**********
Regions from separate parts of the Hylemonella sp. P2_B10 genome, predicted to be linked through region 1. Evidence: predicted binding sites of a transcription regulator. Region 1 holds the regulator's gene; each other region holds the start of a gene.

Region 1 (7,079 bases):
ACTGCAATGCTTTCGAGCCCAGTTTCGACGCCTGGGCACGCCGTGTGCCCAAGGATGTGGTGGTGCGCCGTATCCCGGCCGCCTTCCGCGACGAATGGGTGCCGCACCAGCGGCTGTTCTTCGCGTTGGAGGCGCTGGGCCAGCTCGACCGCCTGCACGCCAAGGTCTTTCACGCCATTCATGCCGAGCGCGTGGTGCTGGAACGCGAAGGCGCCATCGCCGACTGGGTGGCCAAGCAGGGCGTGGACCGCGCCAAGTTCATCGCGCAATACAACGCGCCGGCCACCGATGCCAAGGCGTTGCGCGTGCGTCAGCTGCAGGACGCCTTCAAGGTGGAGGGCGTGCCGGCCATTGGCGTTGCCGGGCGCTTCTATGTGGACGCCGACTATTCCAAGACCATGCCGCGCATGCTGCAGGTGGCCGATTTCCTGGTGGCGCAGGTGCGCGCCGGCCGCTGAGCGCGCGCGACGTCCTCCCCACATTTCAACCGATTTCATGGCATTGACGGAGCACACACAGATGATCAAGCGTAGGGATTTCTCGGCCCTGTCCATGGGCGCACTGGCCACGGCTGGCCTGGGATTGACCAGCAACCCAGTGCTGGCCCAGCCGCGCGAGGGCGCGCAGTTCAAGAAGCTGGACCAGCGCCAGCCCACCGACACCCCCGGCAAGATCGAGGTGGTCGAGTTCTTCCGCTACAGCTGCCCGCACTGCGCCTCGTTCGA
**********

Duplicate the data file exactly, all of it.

Regions from separate parts of the Hylemonella sp. P2_B10 genome, predicted to be linked through region 1. Evidence: predicted binding sites of a transcription regulator. Region 1 holds the regulator's gene; each other region holds the start of a gene.

Region 1 (7,079 bases):
ACTGCAATGCTTTCGAGCCCAGTTTCGACGCCTGGGCACGCCGTGTGCCCAAGGATGTGGTGGTGCGCCGTATCCCGGCCGCCTTCCGCGACGAATGGGTGCCGCACCAGCGGCTGTTCTTCGCGTTGGAGGCGCTGGGCCAGCTCGACCGCCTGCACGCCAAGGTCTTTCACGCCATTCATGCCGAGCGCGTGGTGCTGGAACGCGAAGGCGCCATCGCCGACTGGGTGGCCAAGCAGGGCGTGGACCGCGCCAAGTTCATCGCGCAATACAACGCGCCGGCCACCGATGCCAAGGCGTTGCGCGTGCGTCAGCTGCAGGACGCCTTCAAGGTGGAGGGCGTGCCGGCCATTGGCGTTGCCGGGCGCTTCTATGTGGACGCCGACTATTCCAAGACCATGCCGCGCATGCTGCAGGTGGCCGATTTCCTGGTGGCGCAGGTGCGCGCCGGCCGCTGAGCGCGCGCGACGTCCTCCCCACATTTCAACCGATTTCATGGCATTGACGGAGCACACACAGATGATCAAGCGTAGGGATTTCTCGGCCCTGTCCATGGGCGCACTGGCCACGGCTGGCCTGGGATTGACCAGCAACCCAGTGCTGGCCCAGCCGCGCGAGGGCGCGCAGTTCAAGAAGCTGGACCAGCGCCAGCCCACCGACACCCCCGGCAAGATCGAGGTGGTCGAGTTCTTCCGCTACAGCTGCCCGCACTGCGCCTCGTTCGA